Crab cakes with Ritz crackers are a lush take on doughy crab cakes of days past. These crab cakes are mostly crab—as they should be—with some celery, heavy cream, and seasoning. It’s true! The Ritz crackers make a crunchy, buttery crust for the luscious little cakes. Finish it all off with a buttery lemon and white wine sauce.
I am passionate about crab cakes and rarely, if ever, order them out as I’m almost always disappointed. They’re too often filled with some gooey, doughy filler. (I’m not into eating anything referred to as “binder.”) I can smell it on the plate before it gets to me, and I know it’s bad. Herein lies the problem: I love crab cakes and I want to eat only the best ever made.
During a spring break trip with our kids a few years back, I found what I believed to be a perfect crab cake at Bud & Alley’s in Seaside, Florida. They had a golden crust covered in a lemon sauce. They smelled amazing—amazingly like crabmeat. The cakes were packed with lump crabmeat and there appeared to be no filler at all—just great buttery, lump crab flavor and heaps of it! I begged the waiter to tell me how they did it, but he didn’t know. I went back three more times and asked every time. Eventually, I gathered the basics: they mixed the crab with heavy whipping cream and froze the patties to keep them together—eliminating the need for the doughy filler/binder in the first place. Genius! So, I went to work. After several attempts, I refined the seasoning and landed on a recipe that will kick up your taste buds even as it accentuates the packed lump crabmeat.–Mitch Benjamin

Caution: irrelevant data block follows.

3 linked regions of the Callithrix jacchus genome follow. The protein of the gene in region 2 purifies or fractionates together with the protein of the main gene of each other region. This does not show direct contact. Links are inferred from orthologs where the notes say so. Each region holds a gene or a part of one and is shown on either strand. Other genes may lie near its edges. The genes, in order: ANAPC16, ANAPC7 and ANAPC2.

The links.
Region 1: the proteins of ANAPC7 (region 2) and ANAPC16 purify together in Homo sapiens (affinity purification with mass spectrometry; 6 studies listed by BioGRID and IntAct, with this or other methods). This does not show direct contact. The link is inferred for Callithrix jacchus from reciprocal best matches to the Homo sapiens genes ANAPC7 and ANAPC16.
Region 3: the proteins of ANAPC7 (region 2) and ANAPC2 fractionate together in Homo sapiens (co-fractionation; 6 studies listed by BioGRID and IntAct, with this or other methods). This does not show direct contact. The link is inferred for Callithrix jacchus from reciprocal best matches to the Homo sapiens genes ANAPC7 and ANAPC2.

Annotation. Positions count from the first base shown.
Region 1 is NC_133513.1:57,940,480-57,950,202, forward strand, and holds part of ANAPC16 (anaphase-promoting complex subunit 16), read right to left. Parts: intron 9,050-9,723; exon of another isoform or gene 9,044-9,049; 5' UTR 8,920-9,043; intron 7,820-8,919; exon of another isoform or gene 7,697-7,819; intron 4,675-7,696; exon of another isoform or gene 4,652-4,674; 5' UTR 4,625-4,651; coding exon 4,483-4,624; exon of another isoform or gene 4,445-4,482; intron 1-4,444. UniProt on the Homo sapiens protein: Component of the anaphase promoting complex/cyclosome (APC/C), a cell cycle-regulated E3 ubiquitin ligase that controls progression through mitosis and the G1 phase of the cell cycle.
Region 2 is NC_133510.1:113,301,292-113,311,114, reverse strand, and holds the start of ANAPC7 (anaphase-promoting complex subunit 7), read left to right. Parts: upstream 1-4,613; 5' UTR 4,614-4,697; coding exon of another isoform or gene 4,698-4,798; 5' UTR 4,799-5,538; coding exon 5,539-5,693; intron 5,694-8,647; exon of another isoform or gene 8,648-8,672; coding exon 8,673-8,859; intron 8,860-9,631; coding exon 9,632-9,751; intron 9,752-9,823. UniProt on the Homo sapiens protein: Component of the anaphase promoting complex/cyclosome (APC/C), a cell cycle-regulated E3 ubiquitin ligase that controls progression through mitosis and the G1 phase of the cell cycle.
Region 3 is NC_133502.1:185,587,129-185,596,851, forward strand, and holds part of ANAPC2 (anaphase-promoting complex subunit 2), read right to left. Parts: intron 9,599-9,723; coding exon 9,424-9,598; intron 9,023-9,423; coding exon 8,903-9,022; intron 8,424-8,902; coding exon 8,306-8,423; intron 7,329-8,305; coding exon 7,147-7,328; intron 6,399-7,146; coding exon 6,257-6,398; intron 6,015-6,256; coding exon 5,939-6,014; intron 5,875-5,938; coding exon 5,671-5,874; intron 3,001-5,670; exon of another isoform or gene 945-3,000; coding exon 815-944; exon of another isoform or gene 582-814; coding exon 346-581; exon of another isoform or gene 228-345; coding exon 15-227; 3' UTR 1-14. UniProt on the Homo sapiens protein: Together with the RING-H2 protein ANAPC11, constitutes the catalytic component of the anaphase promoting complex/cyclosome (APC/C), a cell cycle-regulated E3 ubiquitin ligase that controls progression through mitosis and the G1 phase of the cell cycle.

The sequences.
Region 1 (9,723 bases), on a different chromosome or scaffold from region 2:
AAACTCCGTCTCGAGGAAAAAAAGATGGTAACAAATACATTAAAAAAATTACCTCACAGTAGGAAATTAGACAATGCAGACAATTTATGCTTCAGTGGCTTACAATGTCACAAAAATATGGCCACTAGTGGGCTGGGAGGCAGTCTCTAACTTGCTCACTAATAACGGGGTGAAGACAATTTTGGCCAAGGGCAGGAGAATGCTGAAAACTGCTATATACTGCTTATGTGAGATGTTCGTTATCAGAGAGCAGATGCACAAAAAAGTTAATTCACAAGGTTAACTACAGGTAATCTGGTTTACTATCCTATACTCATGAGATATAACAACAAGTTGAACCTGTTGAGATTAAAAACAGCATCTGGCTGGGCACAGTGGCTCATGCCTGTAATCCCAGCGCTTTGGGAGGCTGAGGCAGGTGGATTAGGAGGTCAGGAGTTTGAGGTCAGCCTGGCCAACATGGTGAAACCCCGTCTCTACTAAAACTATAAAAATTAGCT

Crab Cakes with Ritz Crackers
For the crab cakes
- 1 stick plus 1 tablespoon (4 1/2 oz) unsalted butter
- 2 medium (3 oz) celery stalks minced
- 1/2 medium (4 oz) yellow onion minced
- 1/2 teaspoon freshly ground black pepper preferably toasted, plus more as needed
- 1 teaspoon plus 1 tablespoon Old Bay Seasoning
- 1 tablespoon store-bought or homemade hot sauce
- 2 pounds jumbo lump crabmeat*
- 6 tablespoons heavy cream
- 3 large eggs
- 30 Ritz crackers crushed
- Mild vegetable oil for pan-frying
- 2 tablespoons chopped fresh flat-leaf parsley
- 2 lemons cut into wedges for garnish
For the lemon beurre blanc sauce (optional)
- 1/4 cup chopped yellow onion
- 1 cup dry white wine such as Sauvignon Blanc or Pinot Grigio
- 1 sprig of fresh thyme
- Finely grated zest of 1 lemon (about 1 tablespoon) preferably organic
- 1/4 cup fresh lemon juice
- 1 tablespoon heavy whipping cream
- 1 1/2 sticks (6 oz) unsalted butter sliced and chilled
- 1/2 teaspoon kosher salt
- 1/4 teaspoon freshly ground white pepper
Make the crab cakes
- In a small saucepan over low heat, melt one stick of butter until the solids separate. Skim off the white foam that rises to the top with a little ladle and pour the clear butter into a small bowl. Let cool.
- In another small saucepan over medium-low heat, melt the remaining 1 tablespoon (14 g) of butter. Add the minced celery, onion, black pepper, and 1 teaspoon of Old Bay seasoning. Cover and gently cook until the vegetables are nice and soft, 8 to 10 minutes. It’s going to smell amazing.
- Remove the veggies from the heat and let cool for 10 minutes.
- In a large bowl, combine the cooked vegetables, cooled clarified butter, and hot sauce. Add the crab and cream and mix gently. I repeat, gently! The worst thing you could do here is overmix the crab and break up the fat lumps you just paid a premium for!
- Cover and place this mixture in the freezer for at least 30 minutes. You want the mixture to be well chilled but not frozen.
- Remove from the freezer and use your hands to gently form the mix into 5-ounce (140 g) patties. Place on a plate, cover with plastic wrap, and return to the freezer for at least 4 hours or up to overnight.
- In a small bowl, whip your eggs with a crack of freshly ground black pepper. In another medium bowl, combine the crushed crackers with the remaining 1 tablespoon of Old Bay seasoning.
- Preheat the oven to 350°F (178°C). If searing the crab cakes on the grill, prepare your grill for medium-high heat.
- Remove the frozen crab cakes from the freezer and dunk them in the egg and then into the seasoned Ritz crumble mix, taking care to cover the crab cake completely. Repeat with the remaining crab cakes.